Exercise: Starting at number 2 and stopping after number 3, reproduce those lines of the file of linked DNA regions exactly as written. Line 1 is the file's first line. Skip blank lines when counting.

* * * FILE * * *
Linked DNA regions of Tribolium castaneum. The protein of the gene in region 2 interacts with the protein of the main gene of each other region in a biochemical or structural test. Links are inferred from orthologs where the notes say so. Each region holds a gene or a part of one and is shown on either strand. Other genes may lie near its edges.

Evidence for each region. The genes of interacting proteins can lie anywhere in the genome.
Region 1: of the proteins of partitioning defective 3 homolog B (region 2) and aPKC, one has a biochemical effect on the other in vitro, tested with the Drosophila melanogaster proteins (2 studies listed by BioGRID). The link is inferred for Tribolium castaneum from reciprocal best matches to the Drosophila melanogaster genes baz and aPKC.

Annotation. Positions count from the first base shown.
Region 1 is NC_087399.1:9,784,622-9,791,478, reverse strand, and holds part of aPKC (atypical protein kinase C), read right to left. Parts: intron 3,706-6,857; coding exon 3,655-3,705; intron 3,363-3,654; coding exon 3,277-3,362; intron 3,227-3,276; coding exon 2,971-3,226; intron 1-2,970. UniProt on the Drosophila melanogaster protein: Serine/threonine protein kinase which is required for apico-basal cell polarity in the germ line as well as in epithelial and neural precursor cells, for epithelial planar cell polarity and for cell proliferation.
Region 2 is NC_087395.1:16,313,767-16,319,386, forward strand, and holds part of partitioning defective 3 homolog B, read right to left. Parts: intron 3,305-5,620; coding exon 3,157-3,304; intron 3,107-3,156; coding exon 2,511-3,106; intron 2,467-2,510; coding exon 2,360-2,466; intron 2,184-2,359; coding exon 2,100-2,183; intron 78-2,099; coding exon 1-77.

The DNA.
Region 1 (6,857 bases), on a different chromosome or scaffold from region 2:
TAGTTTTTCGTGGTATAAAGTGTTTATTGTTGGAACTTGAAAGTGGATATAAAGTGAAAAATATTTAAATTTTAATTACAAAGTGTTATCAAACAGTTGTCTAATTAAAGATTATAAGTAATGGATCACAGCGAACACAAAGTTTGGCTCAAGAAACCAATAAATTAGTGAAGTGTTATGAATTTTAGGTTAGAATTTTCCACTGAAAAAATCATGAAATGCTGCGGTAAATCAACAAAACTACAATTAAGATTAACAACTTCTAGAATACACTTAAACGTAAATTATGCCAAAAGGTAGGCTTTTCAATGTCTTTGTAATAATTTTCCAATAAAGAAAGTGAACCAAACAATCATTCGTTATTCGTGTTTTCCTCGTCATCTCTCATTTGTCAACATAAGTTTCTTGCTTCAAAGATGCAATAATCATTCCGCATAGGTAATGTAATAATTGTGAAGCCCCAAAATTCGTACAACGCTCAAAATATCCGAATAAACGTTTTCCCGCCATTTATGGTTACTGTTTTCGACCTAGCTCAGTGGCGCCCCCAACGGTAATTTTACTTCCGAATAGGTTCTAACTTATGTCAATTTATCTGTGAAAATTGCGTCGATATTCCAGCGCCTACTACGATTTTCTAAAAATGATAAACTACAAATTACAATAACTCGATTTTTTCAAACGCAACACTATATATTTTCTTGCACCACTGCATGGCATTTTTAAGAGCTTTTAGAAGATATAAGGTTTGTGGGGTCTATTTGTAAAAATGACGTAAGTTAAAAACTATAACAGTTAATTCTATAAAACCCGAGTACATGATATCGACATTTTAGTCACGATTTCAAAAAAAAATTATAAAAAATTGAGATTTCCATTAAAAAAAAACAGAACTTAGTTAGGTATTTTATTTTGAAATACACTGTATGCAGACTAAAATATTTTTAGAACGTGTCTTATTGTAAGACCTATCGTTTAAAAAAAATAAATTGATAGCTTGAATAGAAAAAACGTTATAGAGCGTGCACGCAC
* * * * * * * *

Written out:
Evidence for each region. The genes of interacting proteins can lie anywhere in the genome.
Region 1: of the proteins of partitioning defective 3 homolog B (region 2) and aPKC, one has a biochemical effect on the other in vitro, tested with the Drosophila melanogaster proteins (2 studies listed by BioGRID). The link is inferred for Tribolium castaneum from reciprocal best matches to the Drosophila melanogaster genes baz and aPKC.